“If ever the country was attacked or invaded, it has assets overseas upon which the country’s rulers can fall back on,” Chadwick told This Week In Asia.
Ownership of foreign assets did, however, figure in legal battles after a previous emir, Sheikh Khalifa al-Thani, was deposed by his son Sheikh Hamad in a bloodless July 1995 coup. Hamad voluntarily abdicated in June 2013 to ensure the smooth succession of power to his son, the current emir Sheikh Tamim.
The then foreign minister, father of United’s prospective owner Sheikh Jassim, was a key player in the coup, which paved the way for the massive investments that turned Qatar from a struggling backwater into a wealthy gas exporter.
In a Ligue 1 match on World Homophobia Day last May, PSG players sported kits with rainbow numbering to support the LGBTQ movement.
Likewise, human rights organisations are already facing considerable pushback on migrant workers’ rights from Qatar.
In 2020, it became the first Gulf Arab country to scrap the long-standing kifala work permit sponsorship system under which employers could prevent employees from changing jobs. It also introduced a minimum legal wage.
In the case of last year’s World Cup, Qatari authorities were slow to respond to accusations of sportswashing, analysts said.
But as the tournament approached, the country “adopted a more robust and assertive approach to critics”, Chadwick said.
“This was a sign of increased confidence among Qatari decision-makers, which we should expect to see again if the country is successful in acquiring United,” he said.
Washington-based analyst Ibish expects Qatar to respond to critics “largely by ignoring them”.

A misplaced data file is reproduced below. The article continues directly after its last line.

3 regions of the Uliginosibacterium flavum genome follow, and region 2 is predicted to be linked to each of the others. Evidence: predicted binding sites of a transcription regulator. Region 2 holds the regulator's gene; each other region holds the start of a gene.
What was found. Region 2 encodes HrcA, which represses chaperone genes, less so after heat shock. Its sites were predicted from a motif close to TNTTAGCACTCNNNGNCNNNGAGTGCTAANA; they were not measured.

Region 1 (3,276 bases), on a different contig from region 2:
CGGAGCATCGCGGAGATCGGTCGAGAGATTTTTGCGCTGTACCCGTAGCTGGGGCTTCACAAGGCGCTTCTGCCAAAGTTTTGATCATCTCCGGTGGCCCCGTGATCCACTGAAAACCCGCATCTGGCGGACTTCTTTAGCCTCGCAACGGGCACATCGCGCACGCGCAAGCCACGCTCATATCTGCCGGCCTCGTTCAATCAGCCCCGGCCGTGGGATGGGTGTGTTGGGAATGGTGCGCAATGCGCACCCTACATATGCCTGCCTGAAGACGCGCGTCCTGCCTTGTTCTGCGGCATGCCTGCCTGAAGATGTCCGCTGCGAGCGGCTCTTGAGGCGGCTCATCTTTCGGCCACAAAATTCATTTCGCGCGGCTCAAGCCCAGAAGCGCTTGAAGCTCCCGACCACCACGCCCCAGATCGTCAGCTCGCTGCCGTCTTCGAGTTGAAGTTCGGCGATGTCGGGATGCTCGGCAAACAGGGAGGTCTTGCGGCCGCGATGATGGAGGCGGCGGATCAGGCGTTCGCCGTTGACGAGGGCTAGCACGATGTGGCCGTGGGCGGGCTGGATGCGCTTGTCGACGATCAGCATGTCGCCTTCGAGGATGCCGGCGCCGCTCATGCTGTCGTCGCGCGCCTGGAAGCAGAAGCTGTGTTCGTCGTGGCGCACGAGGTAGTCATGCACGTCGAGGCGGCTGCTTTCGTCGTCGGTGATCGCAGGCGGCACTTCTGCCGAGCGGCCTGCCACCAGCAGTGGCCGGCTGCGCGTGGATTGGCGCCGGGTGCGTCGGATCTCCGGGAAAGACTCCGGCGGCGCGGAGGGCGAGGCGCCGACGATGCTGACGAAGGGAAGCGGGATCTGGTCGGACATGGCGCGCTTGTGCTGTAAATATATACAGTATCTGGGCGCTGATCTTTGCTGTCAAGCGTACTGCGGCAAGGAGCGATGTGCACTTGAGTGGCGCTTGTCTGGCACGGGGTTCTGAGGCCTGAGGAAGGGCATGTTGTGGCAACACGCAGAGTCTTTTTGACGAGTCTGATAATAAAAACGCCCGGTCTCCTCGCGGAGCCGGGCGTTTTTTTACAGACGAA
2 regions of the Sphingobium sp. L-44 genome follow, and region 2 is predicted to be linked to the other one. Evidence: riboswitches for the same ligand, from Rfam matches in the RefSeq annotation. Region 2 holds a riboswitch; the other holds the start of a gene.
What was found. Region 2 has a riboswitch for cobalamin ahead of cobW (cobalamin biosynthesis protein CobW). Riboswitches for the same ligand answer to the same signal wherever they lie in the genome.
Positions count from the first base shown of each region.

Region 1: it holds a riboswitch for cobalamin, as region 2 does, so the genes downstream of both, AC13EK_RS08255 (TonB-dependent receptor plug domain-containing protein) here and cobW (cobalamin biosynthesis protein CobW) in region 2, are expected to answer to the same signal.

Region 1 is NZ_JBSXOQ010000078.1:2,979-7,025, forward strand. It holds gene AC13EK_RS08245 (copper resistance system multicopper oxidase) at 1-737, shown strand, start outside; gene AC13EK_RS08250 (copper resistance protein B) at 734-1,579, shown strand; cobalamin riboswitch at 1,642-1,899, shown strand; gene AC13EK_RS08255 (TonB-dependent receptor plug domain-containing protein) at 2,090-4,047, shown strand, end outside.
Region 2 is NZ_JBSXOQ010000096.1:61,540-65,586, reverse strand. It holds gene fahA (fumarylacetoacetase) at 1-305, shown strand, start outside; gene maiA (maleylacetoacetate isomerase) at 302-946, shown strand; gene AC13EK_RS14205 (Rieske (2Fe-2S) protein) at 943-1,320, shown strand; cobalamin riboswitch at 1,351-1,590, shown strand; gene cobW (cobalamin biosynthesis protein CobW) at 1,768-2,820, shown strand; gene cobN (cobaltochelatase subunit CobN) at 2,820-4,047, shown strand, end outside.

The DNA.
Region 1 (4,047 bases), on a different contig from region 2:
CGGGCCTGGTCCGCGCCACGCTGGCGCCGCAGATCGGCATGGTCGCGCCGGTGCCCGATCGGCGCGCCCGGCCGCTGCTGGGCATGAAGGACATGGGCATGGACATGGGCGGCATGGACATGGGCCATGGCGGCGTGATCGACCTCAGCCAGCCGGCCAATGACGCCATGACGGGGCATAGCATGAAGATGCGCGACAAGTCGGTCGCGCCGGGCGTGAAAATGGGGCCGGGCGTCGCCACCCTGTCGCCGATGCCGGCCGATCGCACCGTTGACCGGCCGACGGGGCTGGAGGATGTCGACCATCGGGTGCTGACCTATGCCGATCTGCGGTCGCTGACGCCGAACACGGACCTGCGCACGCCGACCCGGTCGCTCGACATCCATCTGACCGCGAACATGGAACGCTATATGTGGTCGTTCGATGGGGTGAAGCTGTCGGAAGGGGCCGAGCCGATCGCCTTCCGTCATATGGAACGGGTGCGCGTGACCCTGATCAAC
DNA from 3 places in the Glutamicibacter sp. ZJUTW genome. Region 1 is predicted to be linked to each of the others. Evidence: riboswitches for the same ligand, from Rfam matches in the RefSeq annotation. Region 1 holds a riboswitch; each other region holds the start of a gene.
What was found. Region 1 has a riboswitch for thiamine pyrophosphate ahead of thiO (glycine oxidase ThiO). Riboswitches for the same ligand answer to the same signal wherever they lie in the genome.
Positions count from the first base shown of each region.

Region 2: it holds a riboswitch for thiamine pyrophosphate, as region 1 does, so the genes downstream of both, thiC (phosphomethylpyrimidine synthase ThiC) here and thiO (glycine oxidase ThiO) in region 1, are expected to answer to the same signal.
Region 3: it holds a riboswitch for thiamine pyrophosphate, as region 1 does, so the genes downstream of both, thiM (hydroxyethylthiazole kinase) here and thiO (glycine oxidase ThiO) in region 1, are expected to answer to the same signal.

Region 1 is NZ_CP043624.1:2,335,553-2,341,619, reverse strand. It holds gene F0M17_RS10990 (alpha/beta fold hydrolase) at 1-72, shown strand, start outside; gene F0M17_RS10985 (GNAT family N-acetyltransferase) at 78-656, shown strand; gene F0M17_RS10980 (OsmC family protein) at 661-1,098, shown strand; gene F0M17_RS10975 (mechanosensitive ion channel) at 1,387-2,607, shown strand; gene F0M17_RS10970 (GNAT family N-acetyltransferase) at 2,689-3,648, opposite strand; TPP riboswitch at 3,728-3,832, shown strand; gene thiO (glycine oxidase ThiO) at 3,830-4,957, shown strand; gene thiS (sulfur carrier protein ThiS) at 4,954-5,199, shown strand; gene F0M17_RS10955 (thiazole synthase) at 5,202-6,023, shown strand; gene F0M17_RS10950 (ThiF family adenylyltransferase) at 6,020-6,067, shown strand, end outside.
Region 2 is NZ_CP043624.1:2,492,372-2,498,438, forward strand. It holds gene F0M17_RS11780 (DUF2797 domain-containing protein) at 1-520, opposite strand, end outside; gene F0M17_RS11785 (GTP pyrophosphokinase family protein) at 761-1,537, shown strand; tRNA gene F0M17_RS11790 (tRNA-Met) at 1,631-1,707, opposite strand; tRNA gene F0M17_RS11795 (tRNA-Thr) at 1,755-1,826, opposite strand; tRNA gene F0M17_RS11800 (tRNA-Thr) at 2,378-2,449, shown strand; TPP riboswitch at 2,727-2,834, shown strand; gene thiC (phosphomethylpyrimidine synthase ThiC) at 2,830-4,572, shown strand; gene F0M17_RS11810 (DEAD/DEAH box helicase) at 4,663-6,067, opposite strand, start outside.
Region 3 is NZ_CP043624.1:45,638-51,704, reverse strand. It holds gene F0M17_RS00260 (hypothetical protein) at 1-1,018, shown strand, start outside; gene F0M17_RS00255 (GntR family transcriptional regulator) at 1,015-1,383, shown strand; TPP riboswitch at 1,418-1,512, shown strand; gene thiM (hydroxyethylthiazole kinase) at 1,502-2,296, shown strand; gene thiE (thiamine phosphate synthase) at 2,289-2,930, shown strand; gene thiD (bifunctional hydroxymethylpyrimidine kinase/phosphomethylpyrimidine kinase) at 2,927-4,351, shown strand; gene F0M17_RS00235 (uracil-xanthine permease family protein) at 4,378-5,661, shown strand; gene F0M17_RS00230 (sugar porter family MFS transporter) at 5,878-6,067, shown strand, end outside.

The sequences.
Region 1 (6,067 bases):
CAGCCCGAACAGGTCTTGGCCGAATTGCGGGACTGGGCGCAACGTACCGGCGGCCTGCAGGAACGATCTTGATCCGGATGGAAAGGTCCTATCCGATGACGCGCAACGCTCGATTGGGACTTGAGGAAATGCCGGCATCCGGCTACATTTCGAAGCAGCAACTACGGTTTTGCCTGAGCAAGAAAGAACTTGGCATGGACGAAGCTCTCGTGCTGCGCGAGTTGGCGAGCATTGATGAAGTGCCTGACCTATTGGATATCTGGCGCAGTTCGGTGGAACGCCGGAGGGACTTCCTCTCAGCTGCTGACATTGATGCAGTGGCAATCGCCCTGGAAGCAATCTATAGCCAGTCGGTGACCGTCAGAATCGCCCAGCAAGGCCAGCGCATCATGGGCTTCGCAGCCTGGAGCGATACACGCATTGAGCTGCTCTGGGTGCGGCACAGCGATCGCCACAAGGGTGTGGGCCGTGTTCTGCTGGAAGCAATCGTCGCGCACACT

“But if they are really drawn out of their shell, they can always say that they have been making improvements on the treatment of migrant workers and insist that, on balance, they are a force for good in the world generally and in the sporting world in particular,” he said.
Qatari authorities are also making “significant efforts to showcase their own footballing history, which in turn makes the point about having sustainable sporting, if not, footballing culture”, Chay said.
The Qatar National Library, for instance, now boasts an exhibition section comprising the Qatari love for and flavour of football.
“These investments in sport, whether through money or time, are part of Qatar’s nation branding in its foreign policy that in turn dribble down to its domestic cultural practices,” Chay said.
With the infrastructure from the World Cup intact and a strong reputation earned from the mega sporting event, the Qatari government “will continue to redirect resources towards development projects and the spotting of talent”, Chay said.
Under the sport pillar of Qatar’s nation-branding strategy, the organisation of major events, the acquisition of clubs, the ability to connect with an audience through media platforms like beIN Sports satellite TV channel and the mission to train future stars “all make up the drive for Qatar’s international visibility”, he said.